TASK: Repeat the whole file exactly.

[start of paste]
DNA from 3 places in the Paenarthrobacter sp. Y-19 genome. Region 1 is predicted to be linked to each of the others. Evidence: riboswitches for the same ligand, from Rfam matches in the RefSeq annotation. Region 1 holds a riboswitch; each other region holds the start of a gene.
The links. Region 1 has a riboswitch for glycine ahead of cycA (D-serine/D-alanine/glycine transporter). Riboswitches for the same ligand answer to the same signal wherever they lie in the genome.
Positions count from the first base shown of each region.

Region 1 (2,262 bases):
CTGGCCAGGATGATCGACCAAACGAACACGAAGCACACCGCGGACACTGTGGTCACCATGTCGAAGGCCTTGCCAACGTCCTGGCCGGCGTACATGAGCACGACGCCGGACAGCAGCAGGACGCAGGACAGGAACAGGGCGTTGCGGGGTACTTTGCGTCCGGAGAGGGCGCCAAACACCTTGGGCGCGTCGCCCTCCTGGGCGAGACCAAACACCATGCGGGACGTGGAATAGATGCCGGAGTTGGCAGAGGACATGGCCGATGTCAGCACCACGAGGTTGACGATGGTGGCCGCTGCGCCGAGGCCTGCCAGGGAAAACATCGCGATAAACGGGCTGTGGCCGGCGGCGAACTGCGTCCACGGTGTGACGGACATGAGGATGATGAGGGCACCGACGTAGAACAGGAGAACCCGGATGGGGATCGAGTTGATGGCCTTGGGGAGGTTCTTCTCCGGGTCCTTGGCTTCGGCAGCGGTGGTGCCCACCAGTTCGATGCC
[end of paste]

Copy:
DNA from 3 places in the Paenarthrobacter sp. Y-19 genome. Region 1 is predicted to be linked to each of the others. Evidence: riboswitches for the same ligand, from Rfam matches in the RefSeq annotation. Region 1 holds a riboswitch; each other region holds the start of a gene.
The links. Region 1 has a riboswitch for glycine ahead of cycA (D-serine/D-alanine/glycine transporter). Riboswitches for the same ligand answer to the same signal wherever they lie in the genome.
Positions count from the first base shown of each region.

Region 1 (2,262 bases):
CTGGCCAGGATGATCGACCAAACGAACACGAAGCACACCGCGGACACTGTGGTCACCATGTCGAAGGCCTTGCCAACGTCCTGGCCGGCGTACATGAGCACGACGCCGGACAGCAGCAGGACGCAGGACAGGAACAGGGCGTTGCGGGGTACTTTGCGTCCGGAGAGGGCGCCAAACACCTTGGGCGCGTCGCCCTCCTGGGCGAGACCAAACACCATGCGGGACGTGGAATAGATGCCGGAGTTGGCAGAGGACATGGCCGATGTCAGCACCACGAGGTTGACGATGGTGGCCGCTGCGCCGAGGCCTGCCAGGGAAAACATCGCGATAAACGGGCTGTGGCCGGCGGCGAACTGCGTCCACGGTGTGACGGACATGAGGATGATGAGGGCACCGACGTAGAACAGGAGAACCCGGATGGGGATCGAGTTGATGGCCTTGGGGAGGTTCTTCTCCGGGTCCTTGGCTTCGGCAGCGGTGGTGCCCACCAGTTCGATGCC